Build your vocabulary with Merriam-Webster's Word of the Day! Each day a Merriam-Webster editor offers insight into a fascinating new word -- explaining its meaning, current use, and little-known details about its origin.
April 2nd, 2015
Episode 154 of 790 episodes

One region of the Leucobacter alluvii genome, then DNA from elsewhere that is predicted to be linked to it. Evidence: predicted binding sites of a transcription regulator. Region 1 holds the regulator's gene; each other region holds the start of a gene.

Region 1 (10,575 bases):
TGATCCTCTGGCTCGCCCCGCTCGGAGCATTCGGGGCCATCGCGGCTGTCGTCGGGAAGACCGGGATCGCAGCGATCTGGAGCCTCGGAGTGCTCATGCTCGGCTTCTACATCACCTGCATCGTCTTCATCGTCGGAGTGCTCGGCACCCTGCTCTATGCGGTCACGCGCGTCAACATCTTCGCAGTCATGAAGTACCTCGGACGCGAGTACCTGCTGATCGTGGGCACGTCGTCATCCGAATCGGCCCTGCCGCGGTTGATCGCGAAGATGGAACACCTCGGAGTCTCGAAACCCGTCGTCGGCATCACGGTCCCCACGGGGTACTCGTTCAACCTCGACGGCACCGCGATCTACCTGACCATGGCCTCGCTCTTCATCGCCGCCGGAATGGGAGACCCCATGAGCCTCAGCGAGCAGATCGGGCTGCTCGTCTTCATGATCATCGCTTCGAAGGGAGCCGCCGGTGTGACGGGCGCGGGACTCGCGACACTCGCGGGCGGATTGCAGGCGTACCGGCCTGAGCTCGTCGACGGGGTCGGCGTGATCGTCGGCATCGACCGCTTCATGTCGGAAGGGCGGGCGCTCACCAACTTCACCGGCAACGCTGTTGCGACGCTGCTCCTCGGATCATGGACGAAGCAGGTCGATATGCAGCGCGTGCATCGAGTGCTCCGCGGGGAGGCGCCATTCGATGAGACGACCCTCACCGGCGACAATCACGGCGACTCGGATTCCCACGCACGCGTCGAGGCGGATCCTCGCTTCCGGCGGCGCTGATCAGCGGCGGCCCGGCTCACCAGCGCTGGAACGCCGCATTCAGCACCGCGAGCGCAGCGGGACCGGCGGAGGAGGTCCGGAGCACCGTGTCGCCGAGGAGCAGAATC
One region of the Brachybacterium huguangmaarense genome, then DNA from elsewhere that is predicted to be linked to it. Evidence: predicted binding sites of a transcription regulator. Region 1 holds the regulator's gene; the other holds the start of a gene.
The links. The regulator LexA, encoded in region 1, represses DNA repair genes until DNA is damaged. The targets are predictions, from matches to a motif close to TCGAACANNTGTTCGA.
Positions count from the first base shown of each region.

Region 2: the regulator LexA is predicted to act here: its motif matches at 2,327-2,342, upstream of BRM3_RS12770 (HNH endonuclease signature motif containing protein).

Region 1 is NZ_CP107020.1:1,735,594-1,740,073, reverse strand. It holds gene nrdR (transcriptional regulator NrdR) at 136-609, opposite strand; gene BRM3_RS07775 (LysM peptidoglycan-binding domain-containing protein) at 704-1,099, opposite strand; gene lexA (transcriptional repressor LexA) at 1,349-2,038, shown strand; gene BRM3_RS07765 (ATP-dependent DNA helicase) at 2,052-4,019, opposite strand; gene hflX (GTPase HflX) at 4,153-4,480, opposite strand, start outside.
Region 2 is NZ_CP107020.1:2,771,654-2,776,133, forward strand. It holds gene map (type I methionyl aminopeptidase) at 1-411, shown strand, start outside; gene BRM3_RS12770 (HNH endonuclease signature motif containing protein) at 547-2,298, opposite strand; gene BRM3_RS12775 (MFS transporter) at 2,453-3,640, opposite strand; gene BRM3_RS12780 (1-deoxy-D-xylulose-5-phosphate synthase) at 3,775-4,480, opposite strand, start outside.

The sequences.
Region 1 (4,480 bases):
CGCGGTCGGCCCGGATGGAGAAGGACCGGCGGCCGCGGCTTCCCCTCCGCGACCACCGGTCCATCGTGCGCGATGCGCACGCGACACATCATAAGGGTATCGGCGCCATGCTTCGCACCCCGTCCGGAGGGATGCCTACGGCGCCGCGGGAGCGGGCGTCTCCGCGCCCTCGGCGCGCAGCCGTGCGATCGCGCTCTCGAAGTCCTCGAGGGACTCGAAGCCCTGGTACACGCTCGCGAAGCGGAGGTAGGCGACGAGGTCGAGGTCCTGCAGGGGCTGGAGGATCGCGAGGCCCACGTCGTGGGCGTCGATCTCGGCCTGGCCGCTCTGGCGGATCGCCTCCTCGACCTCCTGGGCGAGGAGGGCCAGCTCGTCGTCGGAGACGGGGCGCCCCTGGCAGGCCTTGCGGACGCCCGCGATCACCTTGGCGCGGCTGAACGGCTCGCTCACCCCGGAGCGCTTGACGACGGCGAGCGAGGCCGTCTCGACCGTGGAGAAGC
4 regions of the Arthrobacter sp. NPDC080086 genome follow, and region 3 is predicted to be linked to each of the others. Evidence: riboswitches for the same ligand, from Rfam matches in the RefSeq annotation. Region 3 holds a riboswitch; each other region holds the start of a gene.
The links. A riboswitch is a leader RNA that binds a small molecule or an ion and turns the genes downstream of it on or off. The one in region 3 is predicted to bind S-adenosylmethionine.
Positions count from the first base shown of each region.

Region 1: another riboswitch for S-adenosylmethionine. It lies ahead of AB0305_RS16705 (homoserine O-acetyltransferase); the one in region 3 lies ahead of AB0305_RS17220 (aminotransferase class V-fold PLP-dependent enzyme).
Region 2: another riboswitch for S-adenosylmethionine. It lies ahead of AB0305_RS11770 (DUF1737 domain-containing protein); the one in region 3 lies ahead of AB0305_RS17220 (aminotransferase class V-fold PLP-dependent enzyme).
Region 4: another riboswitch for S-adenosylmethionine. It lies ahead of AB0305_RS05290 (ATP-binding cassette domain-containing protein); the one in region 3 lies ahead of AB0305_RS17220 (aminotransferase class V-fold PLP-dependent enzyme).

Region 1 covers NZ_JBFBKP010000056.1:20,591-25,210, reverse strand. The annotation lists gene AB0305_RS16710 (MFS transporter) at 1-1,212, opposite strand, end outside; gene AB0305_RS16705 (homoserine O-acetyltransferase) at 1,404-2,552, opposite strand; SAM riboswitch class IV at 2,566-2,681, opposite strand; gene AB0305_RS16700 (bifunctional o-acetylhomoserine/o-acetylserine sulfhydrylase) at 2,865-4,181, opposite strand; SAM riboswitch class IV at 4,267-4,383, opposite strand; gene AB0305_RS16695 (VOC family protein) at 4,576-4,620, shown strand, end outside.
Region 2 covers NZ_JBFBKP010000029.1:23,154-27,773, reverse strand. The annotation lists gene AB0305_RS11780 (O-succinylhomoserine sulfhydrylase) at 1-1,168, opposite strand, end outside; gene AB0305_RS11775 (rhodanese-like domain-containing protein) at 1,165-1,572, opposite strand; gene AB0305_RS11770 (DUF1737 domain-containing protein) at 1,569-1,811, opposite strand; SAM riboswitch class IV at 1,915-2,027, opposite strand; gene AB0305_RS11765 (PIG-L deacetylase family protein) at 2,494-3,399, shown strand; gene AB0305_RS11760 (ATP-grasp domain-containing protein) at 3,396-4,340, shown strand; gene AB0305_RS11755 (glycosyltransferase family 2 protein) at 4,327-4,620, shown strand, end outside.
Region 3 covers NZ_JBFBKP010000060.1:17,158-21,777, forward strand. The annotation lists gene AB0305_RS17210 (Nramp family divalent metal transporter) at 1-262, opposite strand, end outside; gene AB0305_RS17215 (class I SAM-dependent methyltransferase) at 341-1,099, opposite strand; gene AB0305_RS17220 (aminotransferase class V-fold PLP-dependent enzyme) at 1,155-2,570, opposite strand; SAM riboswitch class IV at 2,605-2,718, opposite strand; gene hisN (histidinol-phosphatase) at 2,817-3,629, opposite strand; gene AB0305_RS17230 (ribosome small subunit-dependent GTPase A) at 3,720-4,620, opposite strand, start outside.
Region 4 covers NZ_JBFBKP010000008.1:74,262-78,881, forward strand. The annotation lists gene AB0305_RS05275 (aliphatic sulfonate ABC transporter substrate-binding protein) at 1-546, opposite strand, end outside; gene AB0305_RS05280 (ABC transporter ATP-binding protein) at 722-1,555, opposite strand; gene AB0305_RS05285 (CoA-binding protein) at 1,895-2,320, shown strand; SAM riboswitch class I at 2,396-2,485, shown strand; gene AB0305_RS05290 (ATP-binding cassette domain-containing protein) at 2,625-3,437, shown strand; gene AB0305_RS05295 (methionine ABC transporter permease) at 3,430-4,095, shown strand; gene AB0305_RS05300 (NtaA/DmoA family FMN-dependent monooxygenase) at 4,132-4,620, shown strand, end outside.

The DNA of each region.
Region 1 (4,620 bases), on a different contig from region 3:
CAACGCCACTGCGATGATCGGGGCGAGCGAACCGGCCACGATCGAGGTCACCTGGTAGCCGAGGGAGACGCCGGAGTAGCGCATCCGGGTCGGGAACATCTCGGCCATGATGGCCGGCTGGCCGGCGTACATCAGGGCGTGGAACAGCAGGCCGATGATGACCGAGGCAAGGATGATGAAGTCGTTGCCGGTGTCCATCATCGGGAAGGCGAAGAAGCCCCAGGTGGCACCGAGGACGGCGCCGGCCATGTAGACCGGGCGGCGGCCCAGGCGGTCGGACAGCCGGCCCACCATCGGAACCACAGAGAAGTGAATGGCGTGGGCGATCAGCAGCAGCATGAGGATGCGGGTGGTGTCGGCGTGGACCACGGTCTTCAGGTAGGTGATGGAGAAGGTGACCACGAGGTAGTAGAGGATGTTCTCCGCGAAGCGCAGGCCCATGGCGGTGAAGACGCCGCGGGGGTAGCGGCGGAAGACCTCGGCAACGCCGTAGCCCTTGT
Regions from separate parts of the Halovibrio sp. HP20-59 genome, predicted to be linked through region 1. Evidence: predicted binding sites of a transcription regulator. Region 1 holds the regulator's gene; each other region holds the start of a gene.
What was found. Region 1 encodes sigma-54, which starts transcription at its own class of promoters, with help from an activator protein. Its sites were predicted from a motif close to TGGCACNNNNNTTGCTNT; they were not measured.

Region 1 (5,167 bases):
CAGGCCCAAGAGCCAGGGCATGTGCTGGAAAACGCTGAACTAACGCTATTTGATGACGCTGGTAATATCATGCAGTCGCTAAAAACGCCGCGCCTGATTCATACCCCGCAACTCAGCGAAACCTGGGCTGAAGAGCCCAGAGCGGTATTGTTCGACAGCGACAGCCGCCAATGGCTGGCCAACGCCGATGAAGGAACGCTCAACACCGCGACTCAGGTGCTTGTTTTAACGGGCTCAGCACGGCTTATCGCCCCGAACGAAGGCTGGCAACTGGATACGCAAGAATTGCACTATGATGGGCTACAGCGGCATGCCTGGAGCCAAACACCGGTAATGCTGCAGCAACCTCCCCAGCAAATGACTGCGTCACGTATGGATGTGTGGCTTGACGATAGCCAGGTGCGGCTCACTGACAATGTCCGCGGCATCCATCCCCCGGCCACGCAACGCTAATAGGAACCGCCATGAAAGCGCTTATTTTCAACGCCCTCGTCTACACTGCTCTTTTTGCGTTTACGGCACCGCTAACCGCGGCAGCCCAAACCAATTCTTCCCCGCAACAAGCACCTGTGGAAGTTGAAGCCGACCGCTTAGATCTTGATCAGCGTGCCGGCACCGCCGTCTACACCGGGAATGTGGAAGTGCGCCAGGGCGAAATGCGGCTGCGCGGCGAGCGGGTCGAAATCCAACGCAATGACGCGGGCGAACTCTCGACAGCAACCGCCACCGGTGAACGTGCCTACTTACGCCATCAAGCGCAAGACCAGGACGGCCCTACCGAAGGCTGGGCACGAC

Merriam-Webster's Word of the Day for April 02, 2015 is: capricious \kuh-PRISH-us\ adjective : governed or characterized by caprice : impulsive, unpredictable Examples: The court ruled that the punishment was arbitrary and capricious. "Some of her songs are humorous, even capricious, though many reflect on the more hidden of life's injustices." St. Augustine (Florida) Record, February 27, 2015 Did you know? The noun caprice, which first appeared in English in the mid-17th century, is a synonym of whim. Evidence shows that the adjective capricious debuted about sixty years before caprice; it's likely, however, that both words derived via French from the Italian capriccio, which originally referred not to a sudden desire but to a sudden shudder of fear. Capriccio in turn derives from the Italian capo, meaning "head," and riccio, the word for "hedgehog." Someone who shuddered in fear, therefore, was said to have a "hedgehog head"meaning that his or her hair stood on end like the spines of a hedgehog.